Why Shopping Center REITs Can Withstand Coronavirus Earnings Hit
- Aug 19, 2020
The shopping center REITs that Moody’s rates own and operate high-quality real estate portfolios; 89 percent of the REITs are grocery-anchored focused, with average grocer sales ranging from $570 to $712 per square foot—well exceeding the national average of $450 per square foot. The highly productive grocery stores highlight the quality of the operators, underpinning the likely durability of the shopping centers during and after the pandemic. These centers focus on nondiscretionary spending. Consumers will also be more inclined to pick up nonfood items while shopping for essentials, boosting overall sales for other tenants. This is a key advantage of being a tenant in a grocery-anchored shopping center.
The shopping center REITs have substantial liquidity comprised of cash on hand (and cash equivalents) and their revolver availability, compared to the relatively modest debt maturities through the end of 2021. Most REITs have either partially or fully drawn down their revolvers out of an abundance of caution, and carefully managed all future capital requirements, including redevelopment/development spend, property-level expenditures, as well as general and administrative expenses and dividend payments. While REITs are required to distribute 90 percent of their taxable income to shareholders annually in the form of dividends, REITs can satisfy this requirement with stock dividends, which would further enhance the REIT’s flexibility.
Some of the REITs have further enhanced their liquidity profiles by issuing bonds to shore up their available cash. Interest coverage and leverage metrics are weaker as the REITs boosted their debt levels while their net operating income fell, leaving them with less resources to pay interest on the growing debt burden. However, the REITs refinanced their debts at historically low levels entering this pandemic, leaving most of them with ample cushion in the fixed charge coverage. The concern is also mitigated by the fact that some of the shopping center REITs used the bond proceeds to pay down their revolvers.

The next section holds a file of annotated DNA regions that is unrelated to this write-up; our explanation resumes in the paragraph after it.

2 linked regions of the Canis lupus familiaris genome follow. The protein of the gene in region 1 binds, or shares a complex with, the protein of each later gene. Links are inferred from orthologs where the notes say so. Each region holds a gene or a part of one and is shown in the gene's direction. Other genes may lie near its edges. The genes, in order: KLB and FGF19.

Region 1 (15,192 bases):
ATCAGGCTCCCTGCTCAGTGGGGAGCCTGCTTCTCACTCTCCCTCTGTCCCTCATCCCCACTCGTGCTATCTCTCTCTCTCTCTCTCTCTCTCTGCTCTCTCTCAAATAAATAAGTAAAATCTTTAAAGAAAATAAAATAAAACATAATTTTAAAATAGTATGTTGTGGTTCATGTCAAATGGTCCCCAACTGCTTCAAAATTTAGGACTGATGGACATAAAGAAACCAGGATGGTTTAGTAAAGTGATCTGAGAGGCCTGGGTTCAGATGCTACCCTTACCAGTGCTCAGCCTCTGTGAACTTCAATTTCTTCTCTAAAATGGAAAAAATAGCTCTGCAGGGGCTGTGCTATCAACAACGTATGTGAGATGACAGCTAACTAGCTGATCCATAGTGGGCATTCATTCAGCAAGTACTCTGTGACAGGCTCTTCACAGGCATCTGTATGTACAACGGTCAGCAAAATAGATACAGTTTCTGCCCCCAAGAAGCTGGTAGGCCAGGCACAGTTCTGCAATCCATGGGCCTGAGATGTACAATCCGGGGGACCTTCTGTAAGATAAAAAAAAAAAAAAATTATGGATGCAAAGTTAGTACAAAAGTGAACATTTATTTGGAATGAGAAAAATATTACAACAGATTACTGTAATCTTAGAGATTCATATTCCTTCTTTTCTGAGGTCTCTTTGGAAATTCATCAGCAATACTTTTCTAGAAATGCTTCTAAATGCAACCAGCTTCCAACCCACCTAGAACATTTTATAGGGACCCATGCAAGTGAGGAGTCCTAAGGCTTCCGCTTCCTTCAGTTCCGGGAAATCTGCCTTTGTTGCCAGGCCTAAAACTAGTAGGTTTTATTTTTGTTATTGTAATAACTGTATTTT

Moody’s expects vacancies to rise in the next 12 to 18 months, putting pressure on re-leasing spreads. Many nonessential retailers, restaurants and local tenants have requested rent relief. These are the sectors that are most at risk in the pandemic disruption and may take longer to recover. Some of them do not have the financial flexibility to remain solvent through the pandemic. Moody’s expects shopping center REIT landlords to choose to maintain occupancy and bridge their tenants to the other side of the pandemic, especially those with sound business plans and long operating track records, at the expense of more flexible rent collection terms, and favorable lease modifications, such as switching to percentage rents from base rents and, in some instances, rent abatement.
Location, Location, Location
Nonetheless, many states have reopened some or all retail and restaurants with varying restrictions. There has been pent-up demand for many categories including personal services such as hair, nail and spa. Most shopping center REITs rated by Moody’s have these types of tenants in their properties, adding more foot traffic while increasing sales within their properties. Moreover, e-commerce will continue to accelerate in this stay-at-home period of the pandemic, but the lion’s share of e-commerce deliveries is originating from the store base. We expect curbside pickup and click-and-collect will be trends that will continue to accelerate during the current pandemic and post-pandemic, continuing to benefit Moody’s rated grocery-anchored REITs. That, in turn, validates the importance of the omnichannel strategy and the importance of having the good physical location close to consumers that rated shopping center REITs possess.
Thuy Nguyen is a vice president-senior analyst with Moody’s.